Welcome to a wild world of magical creatures and heroic adventure!
The squabbling goblins that live in the great towers of Clovenstone spend their time fighting and looting. Only clever young Skarper (who happens to be in exile) understands that dark magic created by a vanquished sorcerer is rising again. With the help of a wannabe-hero, a middle-aged princess, and a few bumbling wizards, Skarper must fight to save their world.
Philip Reeve is the bestselling author of the Mortal Engines quartet, which is now a major motion picture, and the award-winning Fever Crumb series. His other books include the highly acclaimed Here Lies Arthur
and No Such Thing As Dragons
. He lives in England with his wife and son. Visit him online at philip-reeve.com.
- The highest of the seven towers of Clovenstone is called the Blackspike. Although
it is dwarfed by the great mass of the Keep behind it, it is still taller than any
tower in the lands of men. From its snow-flecked battlements to the ground at the
crag's foot is a very long drop indeed . . .
And that was bad news for Skarper,
because he had just been catapulted off the top of it.
“Aaaaaaah!” he screamed,
rising up, up, up, pausinga moment, flailing for handholds on the empty air, and
then beginning his long fall. “Aaaaaaaaa . . .” But after the first thousand feet
or so he realized that he wasjust going “ . . . aaaaaaaaaaaa . . .” from force of
habit, so he stopped, and from then on the only sounds were the whooshing of the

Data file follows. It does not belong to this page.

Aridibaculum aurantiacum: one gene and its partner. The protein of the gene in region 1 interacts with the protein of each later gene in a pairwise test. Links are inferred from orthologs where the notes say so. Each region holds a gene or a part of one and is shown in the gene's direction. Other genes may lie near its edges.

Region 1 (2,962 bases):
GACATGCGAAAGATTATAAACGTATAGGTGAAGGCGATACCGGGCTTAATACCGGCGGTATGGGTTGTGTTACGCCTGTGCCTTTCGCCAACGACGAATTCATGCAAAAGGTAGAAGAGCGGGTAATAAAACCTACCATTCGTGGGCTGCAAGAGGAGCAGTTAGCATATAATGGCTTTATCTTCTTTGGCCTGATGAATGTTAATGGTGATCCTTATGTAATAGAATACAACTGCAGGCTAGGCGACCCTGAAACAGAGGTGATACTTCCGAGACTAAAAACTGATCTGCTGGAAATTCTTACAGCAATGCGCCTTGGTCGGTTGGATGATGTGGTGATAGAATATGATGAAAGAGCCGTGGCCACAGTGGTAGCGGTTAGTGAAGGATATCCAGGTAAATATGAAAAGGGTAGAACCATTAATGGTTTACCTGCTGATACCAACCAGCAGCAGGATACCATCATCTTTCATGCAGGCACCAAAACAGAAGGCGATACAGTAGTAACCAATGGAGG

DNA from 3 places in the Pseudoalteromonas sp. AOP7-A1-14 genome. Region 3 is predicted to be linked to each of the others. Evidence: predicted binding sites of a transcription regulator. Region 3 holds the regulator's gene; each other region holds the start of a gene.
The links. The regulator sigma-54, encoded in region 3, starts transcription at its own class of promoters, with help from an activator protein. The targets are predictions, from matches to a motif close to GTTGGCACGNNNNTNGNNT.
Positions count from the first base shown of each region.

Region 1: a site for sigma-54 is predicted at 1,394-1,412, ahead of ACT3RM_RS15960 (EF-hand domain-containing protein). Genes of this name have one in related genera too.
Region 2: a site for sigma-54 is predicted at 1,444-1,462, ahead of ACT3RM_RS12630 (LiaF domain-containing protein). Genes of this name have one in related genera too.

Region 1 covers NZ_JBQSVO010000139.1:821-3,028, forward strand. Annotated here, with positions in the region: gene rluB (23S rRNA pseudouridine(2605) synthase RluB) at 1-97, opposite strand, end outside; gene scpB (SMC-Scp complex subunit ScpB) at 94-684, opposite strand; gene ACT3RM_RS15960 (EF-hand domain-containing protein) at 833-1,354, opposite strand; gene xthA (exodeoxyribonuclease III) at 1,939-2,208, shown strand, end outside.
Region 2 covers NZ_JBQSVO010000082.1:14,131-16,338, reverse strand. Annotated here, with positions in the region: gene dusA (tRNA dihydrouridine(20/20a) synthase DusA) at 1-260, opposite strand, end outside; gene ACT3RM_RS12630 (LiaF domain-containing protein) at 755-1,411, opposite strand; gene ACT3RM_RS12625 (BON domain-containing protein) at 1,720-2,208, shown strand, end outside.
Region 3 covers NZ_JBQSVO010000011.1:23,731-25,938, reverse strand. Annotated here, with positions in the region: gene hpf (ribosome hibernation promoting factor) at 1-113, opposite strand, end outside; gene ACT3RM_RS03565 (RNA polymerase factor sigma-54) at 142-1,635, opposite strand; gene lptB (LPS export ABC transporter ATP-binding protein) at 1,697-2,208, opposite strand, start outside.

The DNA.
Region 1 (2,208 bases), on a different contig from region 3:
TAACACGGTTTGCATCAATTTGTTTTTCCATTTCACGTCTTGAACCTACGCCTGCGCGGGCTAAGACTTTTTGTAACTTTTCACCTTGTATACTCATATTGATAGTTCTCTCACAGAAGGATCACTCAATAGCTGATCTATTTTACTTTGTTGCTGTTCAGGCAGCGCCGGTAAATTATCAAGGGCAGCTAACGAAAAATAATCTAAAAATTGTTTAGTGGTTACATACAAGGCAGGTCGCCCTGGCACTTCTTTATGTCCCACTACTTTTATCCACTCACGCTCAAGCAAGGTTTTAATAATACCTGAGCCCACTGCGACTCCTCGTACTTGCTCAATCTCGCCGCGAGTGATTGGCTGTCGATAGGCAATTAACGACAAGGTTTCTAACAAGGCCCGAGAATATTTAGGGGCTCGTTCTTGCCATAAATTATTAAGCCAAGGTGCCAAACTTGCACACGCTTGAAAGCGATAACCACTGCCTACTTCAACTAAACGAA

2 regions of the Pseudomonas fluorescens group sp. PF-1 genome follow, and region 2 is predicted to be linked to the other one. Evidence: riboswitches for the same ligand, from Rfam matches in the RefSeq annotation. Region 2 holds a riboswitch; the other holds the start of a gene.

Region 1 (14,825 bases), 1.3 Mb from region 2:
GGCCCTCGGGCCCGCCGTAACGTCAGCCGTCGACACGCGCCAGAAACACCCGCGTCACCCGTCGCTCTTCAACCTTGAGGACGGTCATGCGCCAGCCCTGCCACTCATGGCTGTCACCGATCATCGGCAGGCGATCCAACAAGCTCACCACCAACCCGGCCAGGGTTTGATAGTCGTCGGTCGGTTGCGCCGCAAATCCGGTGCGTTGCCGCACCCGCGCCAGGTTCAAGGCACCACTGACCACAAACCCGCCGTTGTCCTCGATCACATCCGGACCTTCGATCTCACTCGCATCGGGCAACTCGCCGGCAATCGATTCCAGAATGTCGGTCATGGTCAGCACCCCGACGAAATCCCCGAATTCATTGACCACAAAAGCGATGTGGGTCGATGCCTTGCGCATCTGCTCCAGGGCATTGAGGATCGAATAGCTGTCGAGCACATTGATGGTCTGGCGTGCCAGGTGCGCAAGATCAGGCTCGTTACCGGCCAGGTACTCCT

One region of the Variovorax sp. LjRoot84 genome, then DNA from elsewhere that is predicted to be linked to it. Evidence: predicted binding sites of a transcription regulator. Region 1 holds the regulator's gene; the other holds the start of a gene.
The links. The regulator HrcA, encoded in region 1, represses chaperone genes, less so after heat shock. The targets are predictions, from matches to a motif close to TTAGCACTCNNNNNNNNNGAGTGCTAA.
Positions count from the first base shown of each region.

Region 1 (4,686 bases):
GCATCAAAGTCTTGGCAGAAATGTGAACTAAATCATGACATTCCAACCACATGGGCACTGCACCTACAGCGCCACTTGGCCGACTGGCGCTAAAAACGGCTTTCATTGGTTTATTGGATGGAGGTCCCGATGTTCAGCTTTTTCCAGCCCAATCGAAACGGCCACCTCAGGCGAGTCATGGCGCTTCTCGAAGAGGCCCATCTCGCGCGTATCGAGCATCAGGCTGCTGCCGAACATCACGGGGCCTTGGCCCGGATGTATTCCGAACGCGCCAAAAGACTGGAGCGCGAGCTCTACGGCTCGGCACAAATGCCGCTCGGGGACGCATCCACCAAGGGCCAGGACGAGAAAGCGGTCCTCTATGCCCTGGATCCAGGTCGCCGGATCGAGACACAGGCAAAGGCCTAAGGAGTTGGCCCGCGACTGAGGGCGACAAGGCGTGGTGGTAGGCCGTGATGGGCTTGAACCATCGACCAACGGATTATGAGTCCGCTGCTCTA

cold air past his ears and the occasional cottony rustle as a cloud shot by.
course it's not so much the falling that bothers me, thought Skarper, as the ivied
stones and mean little windows of the Blackspike rushed past him. It's the hitting
the ground that's the trouble . . .
Below him– now that he had got used to the
feeling that the wind was pushing its thumbs into his eyes– he could see plump white
clouds dotting the middle air like sheep. Below them the bleak buttresses of Meneth
Eskern spread out like the fingers of a splayed stone hand, with ruined buildings
clustering between them. Weeds and little trees had rooted themselves in the rotting
roofs and between the flagstones of the silent streets, and as the land sloped downward
toward the Outer Wall, five miles away, the trees grew thicker and thicker, forming
a dense wood, from whose canopy old bastions and outbuildings poked up like lonely
This was Skarper's world, and as he looked down upon it he was interested
to notice several details that Stenoryon's Mappe of All Clovenstone had got wrong.
But not that interested, because the details were rushing toward him at great speed,
and long before he could tell anyone of his discoveries he was going to be splattered
all over them like a careless delivery of raspberry jam.